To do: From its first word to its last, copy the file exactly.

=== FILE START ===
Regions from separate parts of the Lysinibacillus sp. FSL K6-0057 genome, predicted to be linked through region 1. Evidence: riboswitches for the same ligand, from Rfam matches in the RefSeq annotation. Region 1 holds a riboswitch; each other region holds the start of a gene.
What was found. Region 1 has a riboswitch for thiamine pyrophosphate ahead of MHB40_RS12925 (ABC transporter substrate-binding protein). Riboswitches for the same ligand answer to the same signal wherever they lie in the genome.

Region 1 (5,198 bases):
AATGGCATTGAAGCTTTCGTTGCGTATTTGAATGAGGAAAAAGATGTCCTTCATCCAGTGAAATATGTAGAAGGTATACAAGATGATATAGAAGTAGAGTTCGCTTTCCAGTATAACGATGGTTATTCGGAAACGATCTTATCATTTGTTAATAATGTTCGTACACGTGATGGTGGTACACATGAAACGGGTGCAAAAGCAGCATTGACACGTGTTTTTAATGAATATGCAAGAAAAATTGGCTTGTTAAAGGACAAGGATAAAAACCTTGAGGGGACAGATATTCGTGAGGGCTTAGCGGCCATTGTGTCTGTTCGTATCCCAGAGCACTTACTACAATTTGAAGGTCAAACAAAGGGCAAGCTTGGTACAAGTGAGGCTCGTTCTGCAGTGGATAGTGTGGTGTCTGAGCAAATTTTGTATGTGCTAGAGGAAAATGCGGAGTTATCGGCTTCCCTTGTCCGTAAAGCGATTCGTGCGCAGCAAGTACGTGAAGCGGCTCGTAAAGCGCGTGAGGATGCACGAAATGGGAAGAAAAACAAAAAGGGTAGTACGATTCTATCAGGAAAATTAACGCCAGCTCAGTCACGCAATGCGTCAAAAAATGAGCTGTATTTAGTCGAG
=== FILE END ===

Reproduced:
Regions from separate parts of the Lysinibacillus sp. FSL K6-0057 genome, predicted to be linked through region 1. Evidence: riboswitches for the same ligand, from Rfam matches in the RefSeq annotation. Region 1 holds a riboswitch; each other region holds the start of a gene.
What was found. Region 1 has a riboswitch for thiamine pyrophosphate ahead of MHB40_RS12925 (ABC transporter substrate-binding protein). Riboswitches for the same ligand answer to the same signal wherever they lie in the genome.

Region 1 (5,198 bases):
AATGGCATTGAAGCTTTCGTTGCGTATTTGAATGAGGAAAAAGATGTCCTTCATCCAGTGAAATATGTAGAAGGTATACAAGATGATATAGAAGTAGAGTTCGCTTTCCAGTATAACGATGGTTATTCGGAAACGATCTTATCATTTGTTAATAATGTTCGTACACGTGATGGTGGTACACATGAAACGGGTGCAAAAGCAGCATTGACACGTGTTTTTAATGAATATGCAAGAAAAATTGGCTTGTTAAAGGACAAGGATAAAAACCTTGAGGGGACAGATATTCGTGAGGGCTTAGCGGCCATTGTGTCTGTTCGTATCCCAGAGCACTTACTACAATTTGAAGGTCAAACAAAGGGCAAGCTTGGTACAAGTGAGGCTCGTTCTGCAGTGGATAGTGTGGTGTCTGAGCAAATTTTGTATGTGCTAGAGGAAAATGCGGAGTTATCGGCTTCCCTTGTCCGTAAAGCGATTCGTGCGCAGCAAGTACGTGAAGCGGCTCGTAAAGCGCGTGAGGATGCACGAAATGGGAAGAAAAACAAAAAGGGTAGTACGATTCTATCAGGAAAATTAACGCCAGCTCAGTCACGCAATGCGTCAAAAAATGAGCTGTATTTAGTCGAG